Traps and puzzles are staples in every DnD game, you can’t have the complete dungeon experience without a few traps for the barbarian to trigger before the rogue has checked for them. Puzzles, on the other hand, are fantastic tools that can be used to add more layers of depth to a dungeon. Yes, they lengthen the time it takes to progress through the dungeon, but the concept of a puzzle is so vague that it allows the DM an incredible amount of creative freedom.
When a DM places a puzzle in a dungeon, one of the first questions that should be asked is why. A puzzle adds another layer of defense, but why not just use a trap? This is where you sprinkle in some lore. Perhaps the people who made the dungeon didn’t want to keep everyone out, but only certain people. The puzzle itself could be something as simple as aligning disks to complete an image, or as complex as pulling levers in a specific order. Regardless, the puzzle should engage the player’s minds more than just simply figuring out how to complete the puzzle, it should aid in building the history of the world.
Using puzzle and trap combo can help to change the pacing of the game, as well as offer an opportunity to use real world objects for the players to interact with. Something as simple as an hourglass can turn a seemingly benign puzzle/trap, into a group bonding exercise centered around panic. One of my favorite puzzle and trap combos checks all three of the previously mentioned goals. The players enter a hallway/room, and when they interact with the “door” on the other end, the room becomes completely sealed and starts to fill with water. A number appears on the fake door, I usually pick 15, as well as a panel with a random assortment of knobs, levers, switches, and buttons. Everything should be labeled in some way, I usually use colors, numbers, shapes, and symbols just so that players have a systematic way of interacting with everything. Once I finish explaining the situation to the players, I flip the hourglass and give them three rotations before the room fills up with water and they drown. Every time the players try a combination, the timer on the door gets reset. If the players do nothing and let the timer get to 0, the water drains and a hidden door reveals itself. Due to being able to physically see something that’s measuring the time until they die, the players immediately fall into panic as they scramble to find the right combination. Once all hope is lost, someone will utter, “Let’s just not do anything,” in defeat. They listen closely as I count down slowly, giving any of the players an opportunity to have a change of heart and try something else, but they rarely do. Once I get to 0 and explain how the water is draining, pure joy and celebration break out. If you use this puzzle, make sure you give your players a break after they escape. They will need it.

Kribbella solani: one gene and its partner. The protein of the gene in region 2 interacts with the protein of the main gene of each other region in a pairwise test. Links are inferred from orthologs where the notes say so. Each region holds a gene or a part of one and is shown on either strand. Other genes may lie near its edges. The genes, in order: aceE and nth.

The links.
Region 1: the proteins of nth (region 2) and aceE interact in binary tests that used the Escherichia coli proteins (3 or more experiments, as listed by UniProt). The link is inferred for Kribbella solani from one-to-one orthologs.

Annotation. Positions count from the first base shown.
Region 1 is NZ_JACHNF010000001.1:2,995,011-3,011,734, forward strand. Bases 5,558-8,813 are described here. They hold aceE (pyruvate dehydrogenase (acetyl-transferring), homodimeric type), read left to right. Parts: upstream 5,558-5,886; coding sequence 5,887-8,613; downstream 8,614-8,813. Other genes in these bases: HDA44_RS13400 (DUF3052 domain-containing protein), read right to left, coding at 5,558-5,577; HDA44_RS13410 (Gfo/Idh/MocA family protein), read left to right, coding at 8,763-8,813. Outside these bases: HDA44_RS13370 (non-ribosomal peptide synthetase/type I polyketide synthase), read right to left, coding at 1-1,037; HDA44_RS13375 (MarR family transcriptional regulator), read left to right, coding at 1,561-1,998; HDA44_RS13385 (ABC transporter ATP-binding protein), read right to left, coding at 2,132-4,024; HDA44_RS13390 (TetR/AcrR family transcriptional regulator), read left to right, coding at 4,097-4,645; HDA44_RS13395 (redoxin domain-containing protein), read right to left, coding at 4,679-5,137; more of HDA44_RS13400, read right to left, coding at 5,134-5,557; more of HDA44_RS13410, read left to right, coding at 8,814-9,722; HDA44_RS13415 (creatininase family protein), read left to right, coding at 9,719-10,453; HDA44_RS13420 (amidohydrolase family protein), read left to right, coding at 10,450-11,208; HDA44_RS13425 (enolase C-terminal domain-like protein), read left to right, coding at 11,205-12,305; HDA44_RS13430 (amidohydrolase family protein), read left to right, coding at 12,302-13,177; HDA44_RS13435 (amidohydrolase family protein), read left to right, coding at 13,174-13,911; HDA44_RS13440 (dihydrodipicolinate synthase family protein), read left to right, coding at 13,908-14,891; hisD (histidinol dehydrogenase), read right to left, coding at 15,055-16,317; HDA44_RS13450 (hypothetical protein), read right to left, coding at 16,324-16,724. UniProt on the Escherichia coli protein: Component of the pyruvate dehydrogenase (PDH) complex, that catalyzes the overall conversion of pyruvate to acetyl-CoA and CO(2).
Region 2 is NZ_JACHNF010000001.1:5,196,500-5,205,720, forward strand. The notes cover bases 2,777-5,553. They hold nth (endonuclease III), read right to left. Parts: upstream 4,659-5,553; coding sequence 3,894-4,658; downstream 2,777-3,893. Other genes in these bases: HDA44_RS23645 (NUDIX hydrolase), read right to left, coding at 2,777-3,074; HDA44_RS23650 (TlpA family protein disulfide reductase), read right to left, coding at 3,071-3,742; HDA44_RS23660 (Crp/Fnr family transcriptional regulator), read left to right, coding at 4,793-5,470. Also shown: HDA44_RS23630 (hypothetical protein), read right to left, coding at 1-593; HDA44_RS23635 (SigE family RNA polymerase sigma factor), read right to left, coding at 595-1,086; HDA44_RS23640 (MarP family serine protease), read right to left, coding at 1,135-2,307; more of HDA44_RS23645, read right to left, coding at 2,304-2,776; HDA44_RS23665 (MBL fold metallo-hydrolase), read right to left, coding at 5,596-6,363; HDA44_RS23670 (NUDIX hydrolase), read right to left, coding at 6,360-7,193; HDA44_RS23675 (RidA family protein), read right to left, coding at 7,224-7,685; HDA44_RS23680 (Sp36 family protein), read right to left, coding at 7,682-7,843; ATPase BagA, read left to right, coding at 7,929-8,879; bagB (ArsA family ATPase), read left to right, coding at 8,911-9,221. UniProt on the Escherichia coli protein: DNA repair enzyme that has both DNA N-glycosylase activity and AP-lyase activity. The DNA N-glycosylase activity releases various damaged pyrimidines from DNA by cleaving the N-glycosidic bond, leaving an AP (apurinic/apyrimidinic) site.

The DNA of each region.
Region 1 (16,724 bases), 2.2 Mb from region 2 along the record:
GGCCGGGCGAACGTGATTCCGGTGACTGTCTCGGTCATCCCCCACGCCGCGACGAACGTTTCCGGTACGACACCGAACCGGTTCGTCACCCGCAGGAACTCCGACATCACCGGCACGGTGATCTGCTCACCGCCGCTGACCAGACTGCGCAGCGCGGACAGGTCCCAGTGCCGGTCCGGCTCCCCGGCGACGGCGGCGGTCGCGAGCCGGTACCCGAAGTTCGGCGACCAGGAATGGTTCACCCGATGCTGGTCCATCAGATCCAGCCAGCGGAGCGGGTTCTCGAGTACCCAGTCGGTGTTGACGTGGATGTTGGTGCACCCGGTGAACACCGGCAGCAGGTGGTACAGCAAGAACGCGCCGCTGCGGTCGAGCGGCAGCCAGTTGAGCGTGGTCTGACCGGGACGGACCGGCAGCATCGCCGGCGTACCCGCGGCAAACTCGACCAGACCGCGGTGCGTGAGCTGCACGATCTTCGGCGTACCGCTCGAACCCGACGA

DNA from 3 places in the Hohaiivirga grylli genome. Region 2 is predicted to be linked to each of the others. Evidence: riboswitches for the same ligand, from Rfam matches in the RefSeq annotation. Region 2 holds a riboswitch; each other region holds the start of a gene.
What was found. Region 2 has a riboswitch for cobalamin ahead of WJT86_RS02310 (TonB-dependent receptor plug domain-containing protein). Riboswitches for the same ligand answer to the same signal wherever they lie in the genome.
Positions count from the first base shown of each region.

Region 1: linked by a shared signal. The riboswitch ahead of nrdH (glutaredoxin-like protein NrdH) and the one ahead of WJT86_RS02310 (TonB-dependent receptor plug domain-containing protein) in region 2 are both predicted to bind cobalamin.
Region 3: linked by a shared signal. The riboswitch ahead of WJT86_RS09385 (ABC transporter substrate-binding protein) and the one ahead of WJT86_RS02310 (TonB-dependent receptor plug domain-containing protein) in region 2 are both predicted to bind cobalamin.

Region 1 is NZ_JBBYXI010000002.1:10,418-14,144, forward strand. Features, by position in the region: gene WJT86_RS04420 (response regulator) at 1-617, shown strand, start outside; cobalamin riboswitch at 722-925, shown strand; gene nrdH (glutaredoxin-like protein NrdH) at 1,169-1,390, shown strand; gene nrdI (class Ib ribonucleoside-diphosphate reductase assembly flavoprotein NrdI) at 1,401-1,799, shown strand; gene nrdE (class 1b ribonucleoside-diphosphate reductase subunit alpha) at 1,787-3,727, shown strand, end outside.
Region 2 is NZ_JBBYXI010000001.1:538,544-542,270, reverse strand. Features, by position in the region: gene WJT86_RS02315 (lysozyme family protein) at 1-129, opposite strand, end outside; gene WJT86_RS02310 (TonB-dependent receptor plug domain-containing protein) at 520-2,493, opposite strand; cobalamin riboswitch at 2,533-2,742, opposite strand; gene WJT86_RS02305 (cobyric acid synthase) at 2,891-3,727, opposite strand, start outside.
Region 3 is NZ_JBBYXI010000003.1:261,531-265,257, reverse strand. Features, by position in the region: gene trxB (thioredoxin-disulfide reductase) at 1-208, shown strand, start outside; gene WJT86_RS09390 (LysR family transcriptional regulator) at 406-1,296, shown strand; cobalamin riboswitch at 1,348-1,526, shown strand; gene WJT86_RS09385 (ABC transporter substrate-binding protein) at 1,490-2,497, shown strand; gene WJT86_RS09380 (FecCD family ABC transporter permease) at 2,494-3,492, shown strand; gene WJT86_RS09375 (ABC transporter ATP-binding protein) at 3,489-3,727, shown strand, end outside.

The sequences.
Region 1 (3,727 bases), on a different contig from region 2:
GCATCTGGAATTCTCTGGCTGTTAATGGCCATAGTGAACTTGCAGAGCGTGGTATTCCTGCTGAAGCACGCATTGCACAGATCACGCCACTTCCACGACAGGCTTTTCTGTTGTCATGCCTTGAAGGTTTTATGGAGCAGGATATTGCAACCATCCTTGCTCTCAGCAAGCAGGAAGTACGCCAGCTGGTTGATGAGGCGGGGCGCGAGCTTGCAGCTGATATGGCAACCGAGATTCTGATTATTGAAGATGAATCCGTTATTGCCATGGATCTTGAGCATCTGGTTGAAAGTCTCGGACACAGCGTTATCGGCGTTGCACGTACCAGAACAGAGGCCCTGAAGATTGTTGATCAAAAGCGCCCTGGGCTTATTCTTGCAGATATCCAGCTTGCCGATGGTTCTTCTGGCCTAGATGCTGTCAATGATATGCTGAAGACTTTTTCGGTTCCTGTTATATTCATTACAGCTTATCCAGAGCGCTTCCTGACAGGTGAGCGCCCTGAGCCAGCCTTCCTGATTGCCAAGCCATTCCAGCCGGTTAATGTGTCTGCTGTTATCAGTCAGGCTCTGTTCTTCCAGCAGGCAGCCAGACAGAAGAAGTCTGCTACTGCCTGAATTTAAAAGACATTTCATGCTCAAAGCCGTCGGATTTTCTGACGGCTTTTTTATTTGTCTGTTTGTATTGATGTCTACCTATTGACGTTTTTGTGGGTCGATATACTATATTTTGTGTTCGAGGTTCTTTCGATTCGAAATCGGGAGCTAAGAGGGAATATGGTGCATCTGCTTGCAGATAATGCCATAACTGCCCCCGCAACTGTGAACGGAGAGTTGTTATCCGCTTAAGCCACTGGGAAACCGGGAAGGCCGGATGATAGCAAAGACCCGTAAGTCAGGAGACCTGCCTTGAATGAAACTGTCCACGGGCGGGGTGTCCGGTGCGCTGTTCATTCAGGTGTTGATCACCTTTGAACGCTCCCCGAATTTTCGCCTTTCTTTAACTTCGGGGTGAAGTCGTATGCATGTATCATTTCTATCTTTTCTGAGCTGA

Dungeons and Dragons is more than just combat and talking to npc's, every aspect of the game can be used to add to the overall story of the game and world. I’ve written before about letting the players drive the story, and I’m not changing my mind on that, but there are plenty of tools that a DM can utilize to expand the world and help the players interact with it. Just be creative, let your mind explore all the possibilities, and don't forget that nothing is a bad idea. Except trying to pet these bears.